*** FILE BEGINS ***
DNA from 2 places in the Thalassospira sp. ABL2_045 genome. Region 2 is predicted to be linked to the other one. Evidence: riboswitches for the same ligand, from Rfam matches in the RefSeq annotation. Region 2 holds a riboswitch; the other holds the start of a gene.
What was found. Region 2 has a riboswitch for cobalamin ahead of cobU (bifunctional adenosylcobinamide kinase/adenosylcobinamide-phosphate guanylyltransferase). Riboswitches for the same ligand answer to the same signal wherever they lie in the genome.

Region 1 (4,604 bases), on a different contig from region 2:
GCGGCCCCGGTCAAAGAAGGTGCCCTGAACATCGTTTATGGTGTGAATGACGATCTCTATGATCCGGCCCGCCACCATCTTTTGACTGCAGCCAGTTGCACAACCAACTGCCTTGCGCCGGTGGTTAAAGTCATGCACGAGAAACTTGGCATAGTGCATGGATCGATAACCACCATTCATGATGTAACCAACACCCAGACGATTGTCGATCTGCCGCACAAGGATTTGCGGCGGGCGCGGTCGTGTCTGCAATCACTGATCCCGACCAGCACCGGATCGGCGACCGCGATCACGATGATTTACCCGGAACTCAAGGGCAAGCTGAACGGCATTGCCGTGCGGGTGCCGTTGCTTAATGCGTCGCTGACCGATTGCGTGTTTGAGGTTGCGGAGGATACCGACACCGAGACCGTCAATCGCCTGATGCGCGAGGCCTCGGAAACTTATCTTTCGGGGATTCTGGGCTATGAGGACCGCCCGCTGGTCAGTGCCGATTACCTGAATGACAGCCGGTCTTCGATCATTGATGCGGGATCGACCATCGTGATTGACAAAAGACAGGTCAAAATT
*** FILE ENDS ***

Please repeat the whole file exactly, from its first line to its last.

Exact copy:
DNA from 2 places in the Thalassospira sp. ABL2_045 genome. Region 2 is predicted to be linked to the other one. Evidence: riboswitches for the same ligand, from Rfam matches in the RefSeq annotation. Region 2 holds a riboswitch; the other holds the start of a gene.
What was found. Region 2 has a riboswitch for cobalamin ahead of cobU (bifunctional adenosylcobinamide kinase/adenosylcobinamide-phosphate guanylyltransferase). Riboswitches for the same ligand answer to the same signal wherever they lie in the genome.

Region 1 (4,604 bases), on a different contig from region 2:
GCGGCCCCGGTCAAAGAAGGTGCCCTGAACATCGTTTATGGTGTGAATGACGATCTCTATGATCCGGCCCGCCACCATCTTTTGACTGCAGCCAGTTGCACAACCAACTGCCTTGCGCCGGTGGTTAAAGTCATGCACGAGAAACTTGGCATAGTGCATGGATCGATAACCACCATTCATGATGTAACCAACACCCAGACGATTGTCGATCTGCCGCACAAGGATTTGCGGCGGGCGCGGTCGTGTCTGCAATCACTGATCCCGACCAGCACCGGATCGGCGACCGCGATCACGATGATTTACCCGGAACTCAAGGGCAAGCTGAACGGCATTGCCGTGCGGGTGCCGTTGCTTAATGCGTCGCTGACCGATTGCGTGTTTGAGGTTGCGGAGGATACCGACACCGAGACCGTCAATCGCCTGATGCGCGAGGCCTCGGAAACTTATCTTTCGGGGATTCTGGGCTATGAGGACCGCCCGCTGGTCAGTGCCGATTACCTGAATGACAGCCGGTCTTCGATCATTGATGCGGGATCGACCATCGTGATTGACAAAAGACAGGTCAAAATT